Ask someone about the super power they would most like to have, and apparently the top answer is: the ability to read other people’s minds. Wow – that might be the end of a few marriages! I can’t think of anything worse. I was mulling it over as I was sitting in the silence of Edinburgh’s Central Library enjoying the peace and quiet and distracting myself from writing charity funding applications. Gazing around at the fifty or so busy minds in the room I wondered at the flurry of thoughts filling the space were I able to tune into them: verbs conjugated, equations calculated, history learned, theorem proven, poetry analysed, and daydreams visualised. If I could hear all of the thoughts behind that deep silence I’d probably have shattered eardrums. Remember the film ‘What Women Want’? Mel Gibson plays a male chauvinist who, following a blow to the head, suddenly develops a super power whereby he can hear what everyone is thinking. He uses it both as a seduction technique and to steal the thinker’s creative ideas. It’s a light-hearted and amusing movie, with the message (if there is one), that reading the minds of others is, ultimately, head-poundingly maddening. Sure isn’t the content of our own minds hard enough to get to grips with without taking on what’s going on in everyone else’s?
Another chart topper on wish list of super powers is the ability to fly. Which reminds me of one of my favourite ever lines from a film: the first Superman movie (1978, is it really that long ago?) when Christopher Reeves catches Lois Lane falling out of a skyscraper and flies off with her in his arms declaring, “Easy Miss, I’ve got you”, whereby she shoots a panicked line back at him, “You’ve got me, who’s got you?” Great stuff! Others high on the list include: time-travel; teleportation; telepathy; and being able to wear a cloak of invisibility. Invisibility does appeal to me, but I think we all become a little more invisible to the world the older we get. Telepathy, now that would be a good one. I know some people – mostly couples in long standing partnerships – who, when they are in company and one is itching to leave, are able to read those tiny signs that are hidden to anyone else: a certain look, a tiny eyebrow movement, an imperceptible hand gesture. Ok, so it’s not telepathy, but it’s getting close.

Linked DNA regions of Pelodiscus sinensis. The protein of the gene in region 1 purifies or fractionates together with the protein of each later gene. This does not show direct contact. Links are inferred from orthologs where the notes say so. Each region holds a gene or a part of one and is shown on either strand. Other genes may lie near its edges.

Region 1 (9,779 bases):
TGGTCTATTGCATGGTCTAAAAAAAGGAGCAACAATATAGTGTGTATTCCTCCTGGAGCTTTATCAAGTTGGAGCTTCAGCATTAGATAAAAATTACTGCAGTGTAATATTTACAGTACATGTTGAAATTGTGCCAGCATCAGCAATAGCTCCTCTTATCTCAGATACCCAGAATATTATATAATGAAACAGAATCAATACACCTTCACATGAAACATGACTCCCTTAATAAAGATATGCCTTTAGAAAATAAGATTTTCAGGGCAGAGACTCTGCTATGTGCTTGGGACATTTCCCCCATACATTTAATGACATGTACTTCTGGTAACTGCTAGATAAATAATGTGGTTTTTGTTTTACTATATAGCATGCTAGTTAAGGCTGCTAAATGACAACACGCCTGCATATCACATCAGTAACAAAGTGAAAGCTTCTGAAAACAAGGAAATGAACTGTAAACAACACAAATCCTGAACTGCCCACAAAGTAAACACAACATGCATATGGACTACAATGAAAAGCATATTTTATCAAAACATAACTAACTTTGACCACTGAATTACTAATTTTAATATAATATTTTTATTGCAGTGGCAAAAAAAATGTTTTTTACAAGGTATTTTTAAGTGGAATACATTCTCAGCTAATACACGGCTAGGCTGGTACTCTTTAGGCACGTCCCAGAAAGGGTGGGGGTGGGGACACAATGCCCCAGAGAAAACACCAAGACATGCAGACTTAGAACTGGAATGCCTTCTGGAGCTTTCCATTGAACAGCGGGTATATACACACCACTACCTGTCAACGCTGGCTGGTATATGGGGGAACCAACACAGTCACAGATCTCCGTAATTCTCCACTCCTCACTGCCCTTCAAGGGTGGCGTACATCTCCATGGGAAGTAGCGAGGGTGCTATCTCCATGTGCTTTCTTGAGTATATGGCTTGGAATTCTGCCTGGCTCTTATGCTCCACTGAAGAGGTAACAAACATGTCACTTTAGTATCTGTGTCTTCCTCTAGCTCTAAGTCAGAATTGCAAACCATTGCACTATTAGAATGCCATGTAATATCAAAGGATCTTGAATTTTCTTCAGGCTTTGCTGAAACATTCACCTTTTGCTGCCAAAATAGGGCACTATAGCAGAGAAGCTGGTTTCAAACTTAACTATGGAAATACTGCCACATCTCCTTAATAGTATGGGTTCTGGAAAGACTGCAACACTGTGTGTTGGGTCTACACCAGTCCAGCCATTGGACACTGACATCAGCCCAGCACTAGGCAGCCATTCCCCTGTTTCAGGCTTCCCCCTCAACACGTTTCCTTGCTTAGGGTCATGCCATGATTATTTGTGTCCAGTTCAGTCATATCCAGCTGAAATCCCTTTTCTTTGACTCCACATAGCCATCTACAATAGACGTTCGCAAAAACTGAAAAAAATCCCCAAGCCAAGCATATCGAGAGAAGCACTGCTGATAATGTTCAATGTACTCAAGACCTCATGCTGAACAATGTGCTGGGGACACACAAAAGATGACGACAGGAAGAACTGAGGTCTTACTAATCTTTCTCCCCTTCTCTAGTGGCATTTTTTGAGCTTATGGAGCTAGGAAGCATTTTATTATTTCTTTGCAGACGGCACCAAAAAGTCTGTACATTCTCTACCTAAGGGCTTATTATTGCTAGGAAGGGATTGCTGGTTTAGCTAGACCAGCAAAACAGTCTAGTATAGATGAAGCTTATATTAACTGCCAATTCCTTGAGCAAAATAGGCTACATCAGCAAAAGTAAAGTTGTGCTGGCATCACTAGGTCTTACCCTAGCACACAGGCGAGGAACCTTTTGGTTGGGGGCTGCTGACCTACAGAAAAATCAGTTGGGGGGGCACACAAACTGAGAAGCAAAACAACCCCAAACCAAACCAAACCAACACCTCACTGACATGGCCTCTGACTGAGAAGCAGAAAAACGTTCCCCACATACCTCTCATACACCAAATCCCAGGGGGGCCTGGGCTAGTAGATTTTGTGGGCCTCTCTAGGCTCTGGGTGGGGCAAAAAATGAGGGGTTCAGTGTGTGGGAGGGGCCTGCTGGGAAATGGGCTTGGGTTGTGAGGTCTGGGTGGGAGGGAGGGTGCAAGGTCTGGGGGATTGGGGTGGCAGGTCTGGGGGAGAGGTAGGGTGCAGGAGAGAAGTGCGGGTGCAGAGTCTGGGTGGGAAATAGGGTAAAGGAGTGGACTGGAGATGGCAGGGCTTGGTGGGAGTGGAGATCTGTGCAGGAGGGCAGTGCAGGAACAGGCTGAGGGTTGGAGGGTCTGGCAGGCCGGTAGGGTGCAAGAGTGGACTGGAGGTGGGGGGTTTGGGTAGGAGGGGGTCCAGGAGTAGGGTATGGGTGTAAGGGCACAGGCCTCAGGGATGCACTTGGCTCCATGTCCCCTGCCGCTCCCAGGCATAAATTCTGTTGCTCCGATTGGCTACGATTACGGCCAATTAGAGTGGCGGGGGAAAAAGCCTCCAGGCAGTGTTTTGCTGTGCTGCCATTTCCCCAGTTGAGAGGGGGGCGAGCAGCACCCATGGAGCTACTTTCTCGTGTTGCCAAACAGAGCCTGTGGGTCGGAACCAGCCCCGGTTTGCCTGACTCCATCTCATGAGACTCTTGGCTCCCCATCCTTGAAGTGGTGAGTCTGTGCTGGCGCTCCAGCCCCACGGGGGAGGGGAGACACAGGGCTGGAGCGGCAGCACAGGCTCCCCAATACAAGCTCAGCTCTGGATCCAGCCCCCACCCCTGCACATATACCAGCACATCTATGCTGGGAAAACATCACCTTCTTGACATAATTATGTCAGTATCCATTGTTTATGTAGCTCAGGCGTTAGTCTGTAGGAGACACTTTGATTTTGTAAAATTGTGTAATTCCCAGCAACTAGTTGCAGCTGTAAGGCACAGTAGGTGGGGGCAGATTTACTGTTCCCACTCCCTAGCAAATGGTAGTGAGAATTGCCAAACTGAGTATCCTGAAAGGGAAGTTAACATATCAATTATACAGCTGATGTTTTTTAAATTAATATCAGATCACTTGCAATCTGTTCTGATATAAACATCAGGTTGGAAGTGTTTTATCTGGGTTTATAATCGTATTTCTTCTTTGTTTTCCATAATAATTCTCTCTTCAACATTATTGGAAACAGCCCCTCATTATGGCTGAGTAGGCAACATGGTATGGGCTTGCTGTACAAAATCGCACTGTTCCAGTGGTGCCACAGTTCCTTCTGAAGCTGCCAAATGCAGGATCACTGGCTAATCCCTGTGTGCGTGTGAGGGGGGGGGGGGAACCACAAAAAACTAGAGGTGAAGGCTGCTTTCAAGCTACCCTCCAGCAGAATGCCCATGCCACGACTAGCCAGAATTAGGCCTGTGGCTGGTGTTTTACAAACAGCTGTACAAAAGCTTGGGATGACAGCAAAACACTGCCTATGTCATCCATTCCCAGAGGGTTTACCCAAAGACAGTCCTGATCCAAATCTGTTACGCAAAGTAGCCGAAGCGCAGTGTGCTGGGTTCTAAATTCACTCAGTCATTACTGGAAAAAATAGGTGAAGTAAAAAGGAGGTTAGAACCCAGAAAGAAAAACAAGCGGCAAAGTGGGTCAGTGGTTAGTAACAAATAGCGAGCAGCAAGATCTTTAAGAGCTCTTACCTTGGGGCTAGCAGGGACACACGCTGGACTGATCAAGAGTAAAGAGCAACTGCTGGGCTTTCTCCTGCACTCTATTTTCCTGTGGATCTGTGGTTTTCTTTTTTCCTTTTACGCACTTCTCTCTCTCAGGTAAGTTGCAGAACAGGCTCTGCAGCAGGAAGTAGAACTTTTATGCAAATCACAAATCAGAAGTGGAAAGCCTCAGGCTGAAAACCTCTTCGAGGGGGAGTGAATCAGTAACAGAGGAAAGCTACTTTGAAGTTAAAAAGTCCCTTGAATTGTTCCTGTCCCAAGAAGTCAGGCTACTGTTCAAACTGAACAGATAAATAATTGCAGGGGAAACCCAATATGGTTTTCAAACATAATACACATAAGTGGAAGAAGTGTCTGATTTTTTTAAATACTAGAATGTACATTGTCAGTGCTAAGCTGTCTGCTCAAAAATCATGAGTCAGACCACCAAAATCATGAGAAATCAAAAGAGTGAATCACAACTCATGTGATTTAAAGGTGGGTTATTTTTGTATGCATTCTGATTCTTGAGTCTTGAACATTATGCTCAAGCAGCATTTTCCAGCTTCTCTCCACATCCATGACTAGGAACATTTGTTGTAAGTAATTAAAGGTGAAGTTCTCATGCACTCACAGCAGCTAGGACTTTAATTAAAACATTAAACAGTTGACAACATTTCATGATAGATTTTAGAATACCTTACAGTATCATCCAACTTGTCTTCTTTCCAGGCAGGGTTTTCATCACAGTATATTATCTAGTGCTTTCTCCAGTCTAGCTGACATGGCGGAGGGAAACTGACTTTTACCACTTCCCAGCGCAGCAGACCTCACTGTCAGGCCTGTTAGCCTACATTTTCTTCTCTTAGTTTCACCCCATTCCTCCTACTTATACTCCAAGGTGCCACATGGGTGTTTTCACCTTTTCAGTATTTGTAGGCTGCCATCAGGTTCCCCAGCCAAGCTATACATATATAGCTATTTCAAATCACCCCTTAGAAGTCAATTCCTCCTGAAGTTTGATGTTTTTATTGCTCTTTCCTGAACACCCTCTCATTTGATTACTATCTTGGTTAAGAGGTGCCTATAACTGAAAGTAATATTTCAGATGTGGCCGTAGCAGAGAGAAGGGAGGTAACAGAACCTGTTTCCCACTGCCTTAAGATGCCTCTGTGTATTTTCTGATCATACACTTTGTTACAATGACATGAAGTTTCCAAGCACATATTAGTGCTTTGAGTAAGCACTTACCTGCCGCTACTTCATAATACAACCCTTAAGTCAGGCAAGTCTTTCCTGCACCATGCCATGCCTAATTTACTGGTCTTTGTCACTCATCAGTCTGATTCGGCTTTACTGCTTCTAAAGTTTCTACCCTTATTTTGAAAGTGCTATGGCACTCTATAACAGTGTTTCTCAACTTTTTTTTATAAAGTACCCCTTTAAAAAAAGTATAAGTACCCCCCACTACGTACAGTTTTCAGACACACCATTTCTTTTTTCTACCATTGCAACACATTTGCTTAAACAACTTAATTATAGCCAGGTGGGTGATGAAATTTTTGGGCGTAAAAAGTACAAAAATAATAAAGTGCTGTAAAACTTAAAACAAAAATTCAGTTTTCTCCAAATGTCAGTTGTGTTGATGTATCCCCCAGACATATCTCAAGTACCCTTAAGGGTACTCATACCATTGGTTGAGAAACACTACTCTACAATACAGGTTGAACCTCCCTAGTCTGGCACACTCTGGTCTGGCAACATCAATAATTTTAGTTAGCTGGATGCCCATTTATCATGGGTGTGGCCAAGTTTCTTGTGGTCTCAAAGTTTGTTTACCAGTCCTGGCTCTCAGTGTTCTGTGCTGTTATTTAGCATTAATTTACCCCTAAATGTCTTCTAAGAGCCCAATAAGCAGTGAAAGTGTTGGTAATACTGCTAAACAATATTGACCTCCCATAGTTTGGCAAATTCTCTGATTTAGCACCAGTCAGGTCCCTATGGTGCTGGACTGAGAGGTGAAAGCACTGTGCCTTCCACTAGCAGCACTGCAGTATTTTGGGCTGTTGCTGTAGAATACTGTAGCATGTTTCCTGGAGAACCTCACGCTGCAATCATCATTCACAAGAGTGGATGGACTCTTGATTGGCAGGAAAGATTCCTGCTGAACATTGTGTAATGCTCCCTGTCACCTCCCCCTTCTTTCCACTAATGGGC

Right now, my chosen superpower would be to fast-forward to March and leap-frog the January blues that have been solidifying around me for a few days and are beginning to feel like an emotional backpack made from concrete. T. says not to be wishing my life away, I know she’s right. I do all the glass-half-full things: the days are getting longer, the snowdrops are up, but the wind’s bite seems to be drawing blood in a way it didn’t in December as the snow falls outside. Pulling support from all quarters, M. texted me a ‘chin-up’ message, telling me there is little to do but grin and bear it. “Edinburgh comes with January blues, just like how you’re served chips with a club sandwich,” read the text, “they last on through February, I’m afraid.” I used to know someone in Dublin, years ago, and he wouldn’t commit to anything, or anyone, or pursue any goal if there wasn’t an identifiable ‘upside’ to it, as he put it. I always found his life philosophy selfish, and thereafter I always told myself that I could, and would, find an upside in every situation, no matter how grey. Maybe the upside to the January blues is simply getting to the other side. And maybe the most important super power we all have is to find the upside, even if it might be hidden deep in a vault.
Here in Edinburgh it’s snowing outside, and the sunlight is straining to get through, but I think today is a day for a slice of Derek Mahon’s ‘Everything Is Going To Be Alright’.
“The sun rises in spite of everything
and the far cities are beautiful and bright.
I lie here in a riot of sunlight
watching the day break and the clouds flying.
Everything is going to be all right.”